Bankers’ online offerings reflect today’s savvy consumers

Date: February 20, 1995
Headline: TD Bank debuts large Infonet site, 'Financial Information Resource'

Date: February 20, 1995

Headline: TD Bank debuts large Infonet site, ‘Financial Information Resource’

Then: Hard to believe it was seven years ago that Canadian banks took their marketing communications online. A look back at a 1995 Strategy report shows that only weeks after the Royal Bank and the Bank of Montreal planted rudimentary sites on the Internet (containing mostly corporate information), the Toronto Dominion Bank created a home page that ‘dwarfed them both.’

The ‘Financial Information Resource,’ as the 300-page site was called, contained a broad range of information, including an RRSP Centre, downloadable small business planner and mortgage software and the ability to accept and send e-mail. Although specific to TD, execs said the site was designed to supply generic answers to frequently asked financial services questions. It is also at this time that the bank begins the novel practice of including its ‘Web address and e-mail address in all its printed material.’

Now: Canada’s banks have moved their respective Web sites from sources of corporate information to banking channels in and of themselves. And now technology and the Internet are helping to facilitate banking via completely new mediums, like wireless.

According to Media Metrix, which measures the Canadian traffic to Web sites in various categories including business/finance, Canada remains among the leaders in usage of online financial services.,,, (now and all ranked among the most-visited financial sites in Canada.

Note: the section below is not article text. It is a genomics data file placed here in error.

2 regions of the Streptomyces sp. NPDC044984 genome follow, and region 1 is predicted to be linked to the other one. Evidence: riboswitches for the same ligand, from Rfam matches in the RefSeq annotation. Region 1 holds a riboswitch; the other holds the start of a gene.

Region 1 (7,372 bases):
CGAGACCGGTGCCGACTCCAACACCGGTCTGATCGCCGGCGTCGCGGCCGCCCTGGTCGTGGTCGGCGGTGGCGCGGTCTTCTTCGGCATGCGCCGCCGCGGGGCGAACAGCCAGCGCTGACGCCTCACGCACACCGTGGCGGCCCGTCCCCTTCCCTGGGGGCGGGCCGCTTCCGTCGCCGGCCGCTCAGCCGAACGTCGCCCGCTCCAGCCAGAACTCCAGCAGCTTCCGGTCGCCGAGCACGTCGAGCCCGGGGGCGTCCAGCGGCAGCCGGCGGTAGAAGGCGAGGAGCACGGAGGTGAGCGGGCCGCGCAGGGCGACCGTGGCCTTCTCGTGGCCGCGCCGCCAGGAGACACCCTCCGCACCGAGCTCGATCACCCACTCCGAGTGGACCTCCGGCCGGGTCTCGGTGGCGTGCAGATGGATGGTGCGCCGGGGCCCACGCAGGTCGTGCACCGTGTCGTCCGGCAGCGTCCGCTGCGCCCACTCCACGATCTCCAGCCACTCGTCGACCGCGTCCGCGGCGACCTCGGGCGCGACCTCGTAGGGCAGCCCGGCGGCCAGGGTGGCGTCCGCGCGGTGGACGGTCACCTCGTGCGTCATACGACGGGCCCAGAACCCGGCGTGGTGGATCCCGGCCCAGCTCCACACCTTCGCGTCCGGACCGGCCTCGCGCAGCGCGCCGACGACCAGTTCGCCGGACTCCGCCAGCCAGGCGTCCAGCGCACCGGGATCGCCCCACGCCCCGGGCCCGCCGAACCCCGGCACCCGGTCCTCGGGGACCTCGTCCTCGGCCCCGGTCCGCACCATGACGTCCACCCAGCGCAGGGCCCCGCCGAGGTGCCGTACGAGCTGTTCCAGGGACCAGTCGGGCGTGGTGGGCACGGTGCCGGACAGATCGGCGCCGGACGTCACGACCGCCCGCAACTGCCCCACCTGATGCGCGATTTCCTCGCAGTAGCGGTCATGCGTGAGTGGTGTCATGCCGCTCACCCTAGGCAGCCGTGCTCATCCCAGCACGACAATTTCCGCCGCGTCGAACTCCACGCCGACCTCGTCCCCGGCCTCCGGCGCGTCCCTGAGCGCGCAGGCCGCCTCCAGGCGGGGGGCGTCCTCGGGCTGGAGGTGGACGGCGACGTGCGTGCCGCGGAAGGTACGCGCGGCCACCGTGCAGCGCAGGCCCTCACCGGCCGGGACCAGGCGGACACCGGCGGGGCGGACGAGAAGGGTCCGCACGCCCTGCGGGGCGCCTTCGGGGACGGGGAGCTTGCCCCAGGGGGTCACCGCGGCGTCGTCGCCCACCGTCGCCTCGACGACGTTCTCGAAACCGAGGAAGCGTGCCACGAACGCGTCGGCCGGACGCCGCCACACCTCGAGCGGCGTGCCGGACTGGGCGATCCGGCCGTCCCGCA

Consumers now have extensive access to virtually all financial services, including bill viewing and payment, full transaction history and self-directed online investment services – in real-time – from the comfort of their own home or office. Consumers have moved past the stage of only seeking information to using the Web for managing their pre-existing financial relationships, reports Media Metrix. And as customers become more savvy, they expect better service.

As for TD Canada Trust, it’s still at the forefront of the online world. Last year, the recently integrated bank won the ‘best overall online banking experience’ in Canada, according to the annual Online Banking Report. It was also rated ‘Canada’s most popular online bank’ among those banking online by international survey research firm Ipsos-Reid.

‘Our driving philosophy has always been: ‘What does the customer want?’ This is not an acquisition channel as much as it is a channel for serving customers and building experiences,’ says Chuck Hounsell, senior VP, e-bank, TD-Canada Trust.

Interestingly, the bank just re-launched its site to reflect last year’s merger with Canada Trust, and to add functionality and streamline the navigation.

‘The site hadn’t really been completely revamped since its very first iteration. Now we’ve combined the best features of both TD and Canada Trust – right down to the fonts, because people have different preferences,’ he says.

The new site serves up deeper detailed views of mortgages, for example, and the ability for customers to renew their mortgage online, or customize links to take them directly to their most frequent transactions.

So what are consumers looking for online today – or what will they be demanding very soon? Well, it’s a combination of self-service features and automation, says Hounsell – features such as more automated ways of paying bills and e-billing integration, person-to-person payments online, and completely integrated account services.